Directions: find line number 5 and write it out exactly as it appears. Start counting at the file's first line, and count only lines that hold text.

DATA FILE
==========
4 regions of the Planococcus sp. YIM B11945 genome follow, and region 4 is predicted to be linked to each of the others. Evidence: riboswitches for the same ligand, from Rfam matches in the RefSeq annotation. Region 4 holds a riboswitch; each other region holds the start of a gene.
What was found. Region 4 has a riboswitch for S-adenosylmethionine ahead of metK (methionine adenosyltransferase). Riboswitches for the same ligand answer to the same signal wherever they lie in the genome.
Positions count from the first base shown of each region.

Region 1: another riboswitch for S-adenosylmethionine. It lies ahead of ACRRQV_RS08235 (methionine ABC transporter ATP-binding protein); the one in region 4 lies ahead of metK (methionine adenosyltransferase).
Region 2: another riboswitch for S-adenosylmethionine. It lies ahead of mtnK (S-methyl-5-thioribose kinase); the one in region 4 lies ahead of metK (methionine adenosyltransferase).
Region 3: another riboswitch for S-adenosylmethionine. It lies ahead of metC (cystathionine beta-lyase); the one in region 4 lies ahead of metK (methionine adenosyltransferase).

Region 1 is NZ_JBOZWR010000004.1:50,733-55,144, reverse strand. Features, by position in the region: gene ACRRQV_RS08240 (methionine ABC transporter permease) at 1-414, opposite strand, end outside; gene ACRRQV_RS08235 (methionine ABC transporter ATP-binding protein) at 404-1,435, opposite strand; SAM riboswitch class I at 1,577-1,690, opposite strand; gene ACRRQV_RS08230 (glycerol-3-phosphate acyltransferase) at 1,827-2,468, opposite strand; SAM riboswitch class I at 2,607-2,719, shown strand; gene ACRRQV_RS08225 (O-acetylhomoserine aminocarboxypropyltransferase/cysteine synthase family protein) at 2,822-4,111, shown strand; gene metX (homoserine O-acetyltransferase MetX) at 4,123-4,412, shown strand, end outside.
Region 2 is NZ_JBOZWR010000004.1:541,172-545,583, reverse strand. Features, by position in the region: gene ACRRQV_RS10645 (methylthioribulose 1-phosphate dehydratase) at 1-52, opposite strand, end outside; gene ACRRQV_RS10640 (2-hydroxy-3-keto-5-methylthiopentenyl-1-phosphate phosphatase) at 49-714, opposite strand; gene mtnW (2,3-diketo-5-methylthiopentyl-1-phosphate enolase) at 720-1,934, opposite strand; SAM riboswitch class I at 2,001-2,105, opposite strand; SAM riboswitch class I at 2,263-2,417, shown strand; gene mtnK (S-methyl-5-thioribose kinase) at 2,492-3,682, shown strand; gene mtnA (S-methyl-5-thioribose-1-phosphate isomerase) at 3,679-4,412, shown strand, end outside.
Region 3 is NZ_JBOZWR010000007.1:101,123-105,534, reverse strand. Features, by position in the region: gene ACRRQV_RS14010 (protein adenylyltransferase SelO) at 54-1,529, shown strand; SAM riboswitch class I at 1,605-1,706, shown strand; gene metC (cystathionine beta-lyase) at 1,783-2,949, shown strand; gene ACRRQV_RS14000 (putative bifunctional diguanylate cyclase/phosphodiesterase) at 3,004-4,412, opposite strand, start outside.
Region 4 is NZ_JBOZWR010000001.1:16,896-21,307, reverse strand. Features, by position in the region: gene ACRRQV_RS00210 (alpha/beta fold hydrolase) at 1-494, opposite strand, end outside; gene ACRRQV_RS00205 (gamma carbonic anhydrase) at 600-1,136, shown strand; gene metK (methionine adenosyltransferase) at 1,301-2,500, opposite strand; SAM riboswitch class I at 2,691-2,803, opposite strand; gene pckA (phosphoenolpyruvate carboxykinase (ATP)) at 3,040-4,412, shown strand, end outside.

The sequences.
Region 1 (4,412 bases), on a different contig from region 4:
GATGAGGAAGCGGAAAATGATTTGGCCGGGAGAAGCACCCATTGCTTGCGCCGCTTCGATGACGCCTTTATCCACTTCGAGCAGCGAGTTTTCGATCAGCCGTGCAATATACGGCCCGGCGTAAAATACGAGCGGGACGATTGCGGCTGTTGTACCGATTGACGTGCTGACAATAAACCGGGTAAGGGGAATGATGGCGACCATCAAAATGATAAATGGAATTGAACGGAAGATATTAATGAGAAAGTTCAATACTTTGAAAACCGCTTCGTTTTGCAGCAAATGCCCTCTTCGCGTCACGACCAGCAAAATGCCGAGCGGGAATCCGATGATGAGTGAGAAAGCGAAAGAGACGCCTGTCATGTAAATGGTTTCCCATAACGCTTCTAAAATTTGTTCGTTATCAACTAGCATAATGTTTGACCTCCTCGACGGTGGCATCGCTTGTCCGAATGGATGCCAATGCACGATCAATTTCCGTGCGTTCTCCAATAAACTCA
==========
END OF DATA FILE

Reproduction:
Region 2: another riboswitch for S-adenosylmethionine. It lies ahead of mtnK (S-methyl-5-thioribose kinase); the one in region 4 lies ahead of metK (methionine adenosyltransferase).